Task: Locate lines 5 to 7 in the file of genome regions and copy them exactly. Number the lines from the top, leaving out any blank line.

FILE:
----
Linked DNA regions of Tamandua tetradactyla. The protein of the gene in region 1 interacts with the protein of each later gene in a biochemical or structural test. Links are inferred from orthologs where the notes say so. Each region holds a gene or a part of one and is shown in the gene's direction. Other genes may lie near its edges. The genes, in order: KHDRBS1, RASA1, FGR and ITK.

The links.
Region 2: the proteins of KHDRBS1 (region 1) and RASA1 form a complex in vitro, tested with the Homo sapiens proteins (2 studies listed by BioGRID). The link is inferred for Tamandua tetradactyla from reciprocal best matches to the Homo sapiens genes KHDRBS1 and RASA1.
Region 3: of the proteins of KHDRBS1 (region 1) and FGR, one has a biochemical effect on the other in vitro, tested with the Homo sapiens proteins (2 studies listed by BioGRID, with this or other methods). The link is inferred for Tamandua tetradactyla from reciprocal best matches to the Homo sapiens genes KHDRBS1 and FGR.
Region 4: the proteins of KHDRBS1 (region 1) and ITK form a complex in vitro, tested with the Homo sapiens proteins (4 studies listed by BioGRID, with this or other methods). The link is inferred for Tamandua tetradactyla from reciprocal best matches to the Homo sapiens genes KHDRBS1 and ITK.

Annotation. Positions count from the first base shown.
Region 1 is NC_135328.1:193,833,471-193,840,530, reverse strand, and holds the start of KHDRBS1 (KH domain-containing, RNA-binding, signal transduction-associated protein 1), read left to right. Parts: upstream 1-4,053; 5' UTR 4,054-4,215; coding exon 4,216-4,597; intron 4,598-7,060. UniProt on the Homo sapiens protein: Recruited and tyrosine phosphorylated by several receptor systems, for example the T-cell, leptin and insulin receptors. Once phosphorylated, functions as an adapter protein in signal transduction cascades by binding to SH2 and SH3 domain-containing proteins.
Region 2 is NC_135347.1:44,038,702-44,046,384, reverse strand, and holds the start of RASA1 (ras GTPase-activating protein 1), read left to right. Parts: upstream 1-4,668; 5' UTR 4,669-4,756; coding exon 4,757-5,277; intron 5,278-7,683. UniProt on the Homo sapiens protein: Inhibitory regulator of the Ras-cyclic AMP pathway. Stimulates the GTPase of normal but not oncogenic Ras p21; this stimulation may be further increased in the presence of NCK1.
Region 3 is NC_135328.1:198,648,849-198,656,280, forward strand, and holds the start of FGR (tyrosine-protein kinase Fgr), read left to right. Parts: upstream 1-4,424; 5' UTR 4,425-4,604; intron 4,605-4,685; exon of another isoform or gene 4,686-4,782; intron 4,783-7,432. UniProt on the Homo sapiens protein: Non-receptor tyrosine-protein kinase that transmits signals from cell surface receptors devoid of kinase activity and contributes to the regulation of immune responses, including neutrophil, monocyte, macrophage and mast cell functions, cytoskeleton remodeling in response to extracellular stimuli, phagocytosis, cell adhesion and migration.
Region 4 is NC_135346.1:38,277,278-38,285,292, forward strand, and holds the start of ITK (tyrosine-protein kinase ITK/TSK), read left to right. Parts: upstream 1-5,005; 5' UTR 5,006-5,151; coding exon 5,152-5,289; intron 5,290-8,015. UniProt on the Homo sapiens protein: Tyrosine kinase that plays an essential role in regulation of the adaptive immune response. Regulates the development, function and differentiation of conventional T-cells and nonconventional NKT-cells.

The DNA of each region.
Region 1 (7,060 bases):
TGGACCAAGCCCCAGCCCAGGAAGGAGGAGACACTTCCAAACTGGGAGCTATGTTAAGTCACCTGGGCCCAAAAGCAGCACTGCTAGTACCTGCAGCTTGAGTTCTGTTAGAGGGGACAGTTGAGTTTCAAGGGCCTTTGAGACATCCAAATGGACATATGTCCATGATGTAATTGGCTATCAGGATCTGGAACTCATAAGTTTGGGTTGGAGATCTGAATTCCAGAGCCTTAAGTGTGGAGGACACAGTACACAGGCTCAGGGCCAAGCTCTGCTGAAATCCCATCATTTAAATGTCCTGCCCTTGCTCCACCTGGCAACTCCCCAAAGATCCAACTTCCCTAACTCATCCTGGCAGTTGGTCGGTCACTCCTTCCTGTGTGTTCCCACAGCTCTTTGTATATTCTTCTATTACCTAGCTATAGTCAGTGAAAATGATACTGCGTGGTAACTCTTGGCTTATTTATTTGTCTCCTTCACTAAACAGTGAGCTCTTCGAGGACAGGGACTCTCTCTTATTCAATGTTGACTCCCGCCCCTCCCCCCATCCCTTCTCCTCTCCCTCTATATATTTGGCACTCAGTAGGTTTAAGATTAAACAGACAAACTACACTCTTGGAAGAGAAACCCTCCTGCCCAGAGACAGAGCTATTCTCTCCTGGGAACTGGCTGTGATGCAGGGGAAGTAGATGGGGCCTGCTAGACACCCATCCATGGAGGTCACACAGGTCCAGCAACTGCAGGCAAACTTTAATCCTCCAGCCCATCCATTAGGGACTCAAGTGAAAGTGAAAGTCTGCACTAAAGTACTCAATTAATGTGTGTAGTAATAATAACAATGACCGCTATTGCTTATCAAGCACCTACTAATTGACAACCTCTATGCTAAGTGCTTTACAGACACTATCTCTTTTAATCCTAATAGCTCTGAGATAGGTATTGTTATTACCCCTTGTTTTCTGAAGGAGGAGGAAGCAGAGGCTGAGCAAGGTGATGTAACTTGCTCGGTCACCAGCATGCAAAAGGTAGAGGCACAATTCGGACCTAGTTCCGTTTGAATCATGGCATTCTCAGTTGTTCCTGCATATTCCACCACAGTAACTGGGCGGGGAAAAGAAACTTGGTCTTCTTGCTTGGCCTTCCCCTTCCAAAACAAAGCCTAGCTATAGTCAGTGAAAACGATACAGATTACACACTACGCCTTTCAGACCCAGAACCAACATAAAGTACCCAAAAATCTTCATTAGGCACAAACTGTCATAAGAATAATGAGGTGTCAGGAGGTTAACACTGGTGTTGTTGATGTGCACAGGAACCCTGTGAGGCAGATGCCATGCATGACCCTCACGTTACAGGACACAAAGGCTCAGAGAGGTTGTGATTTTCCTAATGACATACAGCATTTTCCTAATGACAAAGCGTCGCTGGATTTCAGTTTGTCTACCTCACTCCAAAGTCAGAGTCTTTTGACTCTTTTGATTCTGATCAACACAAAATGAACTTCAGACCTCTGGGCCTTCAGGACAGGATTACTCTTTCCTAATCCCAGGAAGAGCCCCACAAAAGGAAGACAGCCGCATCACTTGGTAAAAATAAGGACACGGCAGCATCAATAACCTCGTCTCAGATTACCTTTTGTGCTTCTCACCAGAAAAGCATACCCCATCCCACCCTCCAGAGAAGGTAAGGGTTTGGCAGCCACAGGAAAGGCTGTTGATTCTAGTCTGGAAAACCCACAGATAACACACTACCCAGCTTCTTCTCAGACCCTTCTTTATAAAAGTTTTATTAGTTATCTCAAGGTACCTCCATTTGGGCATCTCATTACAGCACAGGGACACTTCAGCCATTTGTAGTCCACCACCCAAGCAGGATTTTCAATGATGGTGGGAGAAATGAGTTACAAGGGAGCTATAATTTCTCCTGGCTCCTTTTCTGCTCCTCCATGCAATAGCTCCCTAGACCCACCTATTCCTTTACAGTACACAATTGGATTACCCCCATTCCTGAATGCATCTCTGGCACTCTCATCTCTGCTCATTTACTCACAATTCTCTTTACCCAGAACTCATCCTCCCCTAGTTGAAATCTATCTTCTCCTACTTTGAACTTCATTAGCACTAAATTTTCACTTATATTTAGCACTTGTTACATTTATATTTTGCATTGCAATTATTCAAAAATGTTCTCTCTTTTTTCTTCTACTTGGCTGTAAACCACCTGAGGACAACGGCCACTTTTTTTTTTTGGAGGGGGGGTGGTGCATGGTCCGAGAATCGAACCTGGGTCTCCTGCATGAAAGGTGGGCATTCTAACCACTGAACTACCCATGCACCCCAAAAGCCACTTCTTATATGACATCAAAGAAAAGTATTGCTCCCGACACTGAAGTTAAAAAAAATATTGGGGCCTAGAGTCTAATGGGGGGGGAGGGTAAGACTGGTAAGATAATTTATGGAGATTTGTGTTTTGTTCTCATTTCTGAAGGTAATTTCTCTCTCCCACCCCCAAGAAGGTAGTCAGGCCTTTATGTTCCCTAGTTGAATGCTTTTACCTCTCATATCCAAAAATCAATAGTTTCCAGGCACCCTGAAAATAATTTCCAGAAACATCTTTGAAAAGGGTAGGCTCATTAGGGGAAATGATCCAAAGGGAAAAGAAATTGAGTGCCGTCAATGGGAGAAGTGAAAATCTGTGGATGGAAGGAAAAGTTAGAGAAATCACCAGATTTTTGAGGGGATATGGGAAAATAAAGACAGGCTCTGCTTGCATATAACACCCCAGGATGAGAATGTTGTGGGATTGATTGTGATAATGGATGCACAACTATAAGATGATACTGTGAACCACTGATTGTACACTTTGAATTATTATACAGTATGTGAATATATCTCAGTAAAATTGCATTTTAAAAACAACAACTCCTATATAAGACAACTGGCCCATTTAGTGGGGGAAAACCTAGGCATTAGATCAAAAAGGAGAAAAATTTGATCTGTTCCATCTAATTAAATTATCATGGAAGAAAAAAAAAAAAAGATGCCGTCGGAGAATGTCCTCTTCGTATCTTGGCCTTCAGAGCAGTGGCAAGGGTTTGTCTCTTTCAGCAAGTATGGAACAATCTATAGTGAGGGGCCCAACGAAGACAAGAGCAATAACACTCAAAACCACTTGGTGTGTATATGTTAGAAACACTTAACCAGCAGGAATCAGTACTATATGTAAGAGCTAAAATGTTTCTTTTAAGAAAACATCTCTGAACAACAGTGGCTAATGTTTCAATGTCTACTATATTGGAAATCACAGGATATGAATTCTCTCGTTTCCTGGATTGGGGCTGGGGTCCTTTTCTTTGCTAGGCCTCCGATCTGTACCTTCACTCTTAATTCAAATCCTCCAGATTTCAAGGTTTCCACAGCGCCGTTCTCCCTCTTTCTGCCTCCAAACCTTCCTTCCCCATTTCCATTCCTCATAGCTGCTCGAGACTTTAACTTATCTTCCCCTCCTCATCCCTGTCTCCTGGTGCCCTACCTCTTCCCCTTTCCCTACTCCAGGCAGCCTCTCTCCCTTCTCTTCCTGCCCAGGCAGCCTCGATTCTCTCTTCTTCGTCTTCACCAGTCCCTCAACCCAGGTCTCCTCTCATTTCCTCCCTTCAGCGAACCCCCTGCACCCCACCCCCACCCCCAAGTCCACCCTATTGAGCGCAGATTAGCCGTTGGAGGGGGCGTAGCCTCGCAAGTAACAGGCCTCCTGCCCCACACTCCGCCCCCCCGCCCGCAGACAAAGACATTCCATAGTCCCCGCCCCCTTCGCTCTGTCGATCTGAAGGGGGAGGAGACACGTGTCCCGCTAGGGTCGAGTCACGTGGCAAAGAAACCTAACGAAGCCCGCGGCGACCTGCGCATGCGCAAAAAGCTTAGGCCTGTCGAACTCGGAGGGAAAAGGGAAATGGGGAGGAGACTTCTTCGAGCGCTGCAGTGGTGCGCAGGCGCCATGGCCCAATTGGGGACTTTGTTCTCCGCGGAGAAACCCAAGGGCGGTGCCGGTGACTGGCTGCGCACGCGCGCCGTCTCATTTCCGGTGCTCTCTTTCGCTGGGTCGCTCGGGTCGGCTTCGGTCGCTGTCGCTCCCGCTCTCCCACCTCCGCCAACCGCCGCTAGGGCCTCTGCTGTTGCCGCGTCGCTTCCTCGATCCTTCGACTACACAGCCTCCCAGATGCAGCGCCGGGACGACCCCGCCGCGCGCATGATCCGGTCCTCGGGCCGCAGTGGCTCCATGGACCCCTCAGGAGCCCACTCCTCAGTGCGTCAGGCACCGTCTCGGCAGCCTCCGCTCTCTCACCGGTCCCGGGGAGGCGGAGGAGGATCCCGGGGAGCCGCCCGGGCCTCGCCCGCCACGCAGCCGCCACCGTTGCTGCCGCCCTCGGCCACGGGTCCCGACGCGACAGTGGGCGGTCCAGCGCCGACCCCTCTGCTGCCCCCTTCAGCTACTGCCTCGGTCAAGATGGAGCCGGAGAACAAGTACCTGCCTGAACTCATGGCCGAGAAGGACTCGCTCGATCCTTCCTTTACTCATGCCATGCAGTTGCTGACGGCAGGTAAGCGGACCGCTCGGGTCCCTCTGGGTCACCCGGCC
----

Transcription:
Region 4: the proteins of KHDRBS1 (region 1) and ITK form a complex in vitro, tested with the Homo sapiens proteins (4 studies listed by BioGRID, with this or other methods). The link is inferred for Tamandua tetradactyla from reciprocal best matches to the Homo sapiens genes KHDRBS1 and ITK.

Annotation. Positions count from the first base shown.
Region 1 is NC_135328.1:193,833,471-193,840,530, reverse strand, and holds the start of KHDRBS1 (KH domain-containing, RNA-binding, signal transduction-associated protein 1), read left to right. Parts: upstream 1-4,053; 5' UTR 4,054-4,215; coding exon 4,216-4,597; intron 4,598-7,060. UniProt on the Homo sapiens protein: Recruited and tyrosine phosphorylated by several receptor systems, for example the T-cell, leptin and insulin receptors. Once phosphorylated, functions as an adapter protein in signal transduction cascades by binding to SH2 and SH3 domain-containing proteins.